all in all

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all in all (not comparable)

  1. (modal, set phrase) Generally, all things considered
    All in all, it's not a bad little restaurant.
    • 1951 April, Stirling Everard, “A Matter of Pedigree”, in Railway Magazine, number 600, page 273:
      There are, of course, certain differences of detail; for example, the placing of the safety valves on the boiler barrel behind the dome, which follows the practice in the Riddles 2-8-0 and 2-10-0 locomotives for the Ministry of Supply; but taken all in all, Britannia's boiler has a closer affinity with the Doncaster designs than with any other.
  2. Altogether, in all, with everything included
    There were twenty absentees all in all.
  3. (archaic) Altogether, wholly, in every way




all in all (uncountable)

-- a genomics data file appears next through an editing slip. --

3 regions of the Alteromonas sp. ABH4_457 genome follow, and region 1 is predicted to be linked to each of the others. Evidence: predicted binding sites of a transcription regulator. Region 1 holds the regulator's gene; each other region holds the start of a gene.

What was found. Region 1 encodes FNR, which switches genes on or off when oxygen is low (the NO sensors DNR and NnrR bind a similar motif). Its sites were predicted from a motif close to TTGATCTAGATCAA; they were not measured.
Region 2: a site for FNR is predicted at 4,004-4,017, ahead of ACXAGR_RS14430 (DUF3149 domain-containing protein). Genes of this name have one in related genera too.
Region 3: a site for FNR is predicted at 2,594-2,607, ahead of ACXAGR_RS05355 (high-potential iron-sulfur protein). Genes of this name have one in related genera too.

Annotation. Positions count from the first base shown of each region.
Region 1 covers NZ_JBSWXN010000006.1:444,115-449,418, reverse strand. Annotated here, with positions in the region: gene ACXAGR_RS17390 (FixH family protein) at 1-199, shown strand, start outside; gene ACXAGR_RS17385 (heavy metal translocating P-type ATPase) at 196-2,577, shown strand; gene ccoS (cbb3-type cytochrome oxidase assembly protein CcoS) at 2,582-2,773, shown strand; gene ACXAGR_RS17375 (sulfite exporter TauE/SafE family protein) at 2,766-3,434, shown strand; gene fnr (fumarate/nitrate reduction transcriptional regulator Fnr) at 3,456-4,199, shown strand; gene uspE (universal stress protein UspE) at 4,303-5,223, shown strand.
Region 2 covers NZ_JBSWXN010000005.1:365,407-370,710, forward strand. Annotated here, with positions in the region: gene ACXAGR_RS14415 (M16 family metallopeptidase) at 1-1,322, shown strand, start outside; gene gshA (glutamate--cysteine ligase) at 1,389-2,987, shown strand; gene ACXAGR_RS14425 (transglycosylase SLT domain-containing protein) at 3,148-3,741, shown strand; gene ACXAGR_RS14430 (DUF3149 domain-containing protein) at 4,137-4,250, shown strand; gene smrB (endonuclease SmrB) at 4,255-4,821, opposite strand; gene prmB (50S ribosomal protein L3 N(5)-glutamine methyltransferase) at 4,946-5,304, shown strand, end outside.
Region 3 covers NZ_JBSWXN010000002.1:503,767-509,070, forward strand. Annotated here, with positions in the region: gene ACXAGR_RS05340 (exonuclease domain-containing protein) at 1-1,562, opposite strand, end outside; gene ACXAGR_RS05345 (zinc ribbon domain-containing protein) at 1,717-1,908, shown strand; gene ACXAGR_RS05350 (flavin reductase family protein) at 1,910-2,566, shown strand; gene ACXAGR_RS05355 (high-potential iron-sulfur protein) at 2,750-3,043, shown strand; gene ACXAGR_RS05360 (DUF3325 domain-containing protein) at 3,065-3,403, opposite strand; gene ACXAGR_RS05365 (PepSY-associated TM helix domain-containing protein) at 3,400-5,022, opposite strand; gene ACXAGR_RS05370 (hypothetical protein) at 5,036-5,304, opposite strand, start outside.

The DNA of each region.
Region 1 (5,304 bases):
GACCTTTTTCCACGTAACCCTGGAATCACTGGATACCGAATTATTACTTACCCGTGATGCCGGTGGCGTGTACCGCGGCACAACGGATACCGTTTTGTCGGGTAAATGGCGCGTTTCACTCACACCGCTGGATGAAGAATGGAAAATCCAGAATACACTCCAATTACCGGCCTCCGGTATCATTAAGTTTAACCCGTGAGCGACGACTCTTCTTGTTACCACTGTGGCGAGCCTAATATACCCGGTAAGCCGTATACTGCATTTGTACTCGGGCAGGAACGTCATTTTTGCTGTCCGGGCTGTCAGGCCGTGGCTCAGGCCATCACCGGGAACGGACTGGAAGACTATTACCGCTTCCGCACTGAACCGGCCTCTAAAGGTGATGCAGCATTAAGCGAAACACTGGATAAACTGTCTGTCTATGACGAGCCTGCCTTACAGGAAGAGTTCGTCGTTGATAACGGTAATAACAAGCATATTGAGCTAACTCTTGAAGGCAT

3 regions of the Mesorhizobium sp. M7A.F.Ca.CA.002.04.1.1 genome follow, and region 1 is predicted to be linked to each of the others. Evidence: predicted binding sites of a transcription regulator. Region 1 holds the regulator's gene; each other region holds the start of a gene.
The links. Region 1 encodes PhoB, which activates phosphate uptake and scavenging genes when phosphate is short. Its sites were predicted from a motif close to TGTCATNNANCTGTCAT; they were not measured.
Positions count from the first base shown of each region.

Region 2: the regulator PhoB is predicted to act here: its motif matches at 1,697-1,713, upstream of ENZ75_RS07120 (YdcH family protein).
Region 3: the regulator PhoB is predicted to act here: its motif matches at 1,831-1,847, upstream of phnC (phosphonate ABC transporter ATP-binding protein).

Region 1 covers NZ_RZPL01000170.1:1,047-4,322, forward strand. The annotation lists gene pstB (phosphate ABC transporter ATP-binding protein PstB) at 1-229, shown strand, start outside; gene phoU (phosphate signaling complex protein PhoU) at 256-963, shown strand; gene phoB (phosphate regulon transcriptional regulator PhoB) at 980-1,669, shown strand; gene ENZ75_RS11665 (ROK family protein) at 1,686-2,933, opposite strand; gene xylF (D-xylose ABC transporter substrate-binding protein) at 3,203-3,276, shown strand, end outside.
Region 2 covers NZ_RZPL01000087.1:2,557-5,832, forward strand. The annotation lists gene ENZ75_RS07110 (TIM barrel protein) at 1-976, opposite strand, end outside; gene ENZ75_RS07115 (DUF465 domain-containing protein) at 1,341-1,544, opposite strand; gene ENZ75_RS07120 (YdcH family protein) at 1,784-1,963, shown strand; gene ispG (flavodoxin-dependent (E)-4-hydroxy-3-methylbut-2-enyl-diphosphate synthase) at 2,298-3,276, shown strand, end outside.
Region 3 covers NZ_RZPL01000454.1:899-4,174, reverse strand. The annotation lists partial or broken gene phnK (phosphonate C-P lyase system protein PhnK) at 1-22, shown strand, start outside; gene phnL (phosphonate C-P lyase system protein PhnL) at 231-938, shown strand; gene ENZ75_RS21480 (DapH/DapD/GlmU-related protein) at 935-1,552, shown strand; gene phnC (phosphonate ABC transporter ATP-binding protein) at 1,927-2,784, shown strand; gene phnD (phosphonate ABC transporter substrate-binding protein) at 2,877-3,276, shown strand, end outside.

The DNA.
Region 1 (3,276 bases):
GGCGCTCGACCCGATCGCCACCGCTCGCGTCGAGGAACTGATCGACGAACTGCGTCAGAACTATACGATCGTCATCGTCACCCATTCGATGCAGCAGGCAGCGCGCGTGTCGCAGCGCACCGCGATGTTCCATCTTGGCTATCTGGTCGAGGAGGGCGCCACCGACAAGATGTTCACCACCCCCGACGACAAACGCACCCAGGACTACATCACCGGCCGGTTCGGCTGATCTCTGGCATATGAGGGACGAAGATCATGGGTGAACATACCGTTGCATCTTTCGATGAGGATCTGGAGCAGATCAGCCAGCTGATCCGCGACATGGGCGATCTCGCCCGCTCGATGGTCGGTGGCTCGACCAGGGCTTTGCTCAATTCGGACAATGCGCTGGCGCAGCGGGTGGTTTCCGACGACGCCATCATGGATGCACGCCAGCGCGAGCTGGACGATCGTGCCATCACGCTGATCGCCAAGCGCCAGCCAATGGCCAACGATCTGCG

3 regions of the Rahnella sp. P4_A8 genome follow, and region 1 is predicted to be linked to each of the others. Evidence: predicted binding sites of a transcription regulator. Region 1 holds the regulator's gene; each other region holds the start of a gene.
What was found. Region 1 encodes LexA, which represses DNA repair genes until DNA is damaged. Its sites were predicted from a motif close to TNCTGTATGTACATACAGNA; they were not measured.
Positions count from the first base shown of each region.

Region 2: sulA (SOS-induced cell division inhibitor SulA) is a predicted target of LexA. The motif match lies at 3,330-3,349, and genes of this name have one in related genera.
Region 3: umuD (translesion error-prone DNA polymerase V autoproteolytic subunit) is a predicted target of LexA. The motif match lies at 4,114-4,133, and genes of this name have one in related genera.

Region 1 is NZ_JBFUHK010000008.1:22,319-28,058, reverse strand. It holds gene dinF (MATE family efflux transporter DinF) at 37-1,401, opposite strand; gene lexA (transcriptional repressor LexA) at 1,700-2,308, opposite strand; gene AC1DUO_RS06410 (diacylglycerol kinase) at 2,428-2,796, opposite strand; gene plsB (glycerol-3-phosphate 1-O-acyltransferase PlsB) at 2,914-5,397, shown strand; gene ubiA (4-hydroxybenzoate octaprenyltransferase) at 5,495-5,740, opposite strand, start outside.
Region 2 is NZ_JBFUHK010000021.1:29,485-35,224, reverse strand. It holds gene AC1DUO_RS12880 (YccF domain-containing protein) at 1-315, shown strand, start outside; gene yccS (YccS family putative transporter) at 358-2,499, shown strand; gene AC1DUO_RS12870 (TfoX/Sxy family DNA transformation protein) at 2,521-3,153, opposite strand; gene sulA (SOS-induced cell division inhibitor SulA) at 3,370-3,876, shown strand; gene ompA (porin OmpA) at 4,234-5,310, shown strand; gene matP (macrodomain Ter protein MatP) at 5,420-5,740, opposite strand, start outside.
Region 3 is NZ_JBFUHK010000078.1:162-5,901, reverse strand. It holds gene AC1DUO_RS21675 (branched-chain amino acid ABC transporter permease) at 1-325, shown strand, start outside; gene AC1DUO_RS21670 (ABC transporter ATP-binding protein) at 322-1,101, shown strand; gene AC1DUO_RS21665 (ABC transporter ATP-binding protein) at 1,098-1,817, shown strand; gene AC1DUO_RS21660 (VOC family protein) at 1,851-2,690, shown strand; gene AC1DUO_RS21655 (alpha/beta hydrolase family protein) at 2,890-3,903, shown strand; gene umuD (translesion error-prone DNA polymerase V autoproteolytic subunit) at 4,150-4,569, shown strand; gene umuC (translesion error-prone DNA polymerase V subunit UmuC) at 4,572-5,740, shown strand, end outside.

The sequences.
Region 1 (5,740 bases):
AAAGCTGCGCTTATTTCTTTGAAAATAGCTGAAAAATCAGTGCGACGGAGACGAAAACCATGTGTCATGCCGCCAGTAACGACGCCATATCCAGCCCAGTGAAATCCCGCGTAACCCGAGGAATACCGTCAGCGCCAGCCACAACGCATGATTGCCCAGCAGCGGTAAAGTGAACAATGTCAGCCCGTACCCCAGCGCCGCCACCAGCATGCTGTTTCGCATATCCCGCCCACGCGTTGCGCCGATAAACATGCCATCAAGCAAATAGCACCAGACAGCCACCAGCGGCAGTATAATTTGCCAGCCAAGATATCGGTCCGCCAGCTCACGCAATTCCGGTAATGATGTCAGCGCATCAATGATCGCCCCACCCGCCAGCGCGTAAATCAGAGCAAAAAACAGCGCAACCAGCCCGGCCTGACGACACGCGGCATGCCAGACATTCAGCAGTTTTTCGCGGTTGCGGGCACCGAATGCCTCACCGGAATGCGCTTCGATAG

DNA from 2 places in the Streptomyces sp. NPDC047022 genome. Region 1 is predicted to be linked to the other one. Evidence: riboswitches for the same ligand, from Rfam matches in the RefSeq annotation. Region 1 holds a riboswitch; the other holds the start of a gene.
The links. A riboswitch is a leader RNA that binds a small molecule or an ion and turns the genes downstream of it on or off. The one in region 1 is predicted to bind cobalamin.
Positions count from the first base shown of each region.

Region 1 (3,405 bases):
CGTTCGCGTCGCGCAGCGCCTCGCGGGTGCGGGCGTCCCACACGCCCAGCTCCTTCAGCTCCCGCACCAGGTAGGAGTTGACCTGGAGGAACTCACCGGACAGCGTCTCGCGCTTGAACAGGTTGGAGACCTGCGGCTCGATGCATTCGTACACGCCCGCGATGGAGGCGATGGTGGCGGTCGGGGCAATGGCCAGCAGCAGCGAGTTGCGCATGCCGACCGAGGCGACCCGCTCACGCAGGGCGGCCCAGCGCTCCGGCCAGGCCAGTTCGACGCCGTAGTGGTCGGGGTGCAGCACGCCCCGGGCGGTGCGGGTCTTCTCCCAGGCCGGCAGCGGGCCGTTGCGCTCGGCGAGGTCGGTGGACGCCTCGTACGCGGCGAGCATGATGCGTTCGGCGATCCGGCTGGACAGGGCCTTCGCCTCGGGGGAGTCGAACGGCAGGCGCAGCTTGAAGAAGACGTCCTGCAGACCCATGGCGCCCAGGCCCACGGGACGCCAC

1. Everything that matters; the only thing of importance.
    • 1822, William Goode, Essays on all the scriptural names and titles of Christ, page 181:
      [] to realize, by constant faith, the all-sufficiency of his redeeming power and love — to make him all his salvation and all his desire, the Alpha and Omega of all his hope, his all in all.
    • 1847 January – 1848 July, William Makepeace Thackeray, Vanity Fair [], London: Bradbury and Evans [], published 1848, →OCLC:
      You saw us all in happier days before he married me. I was all in all then to him; or would he have given up his fortune, his family, as he nobly did to make me happy?
    • 1828, Constantine Henry Phipps Marquess of Normanby, Yes and No: a Tale of the Day, page 12:
      Her mother had been all in all to her: she had never seemed to have any separate existence from that of her child.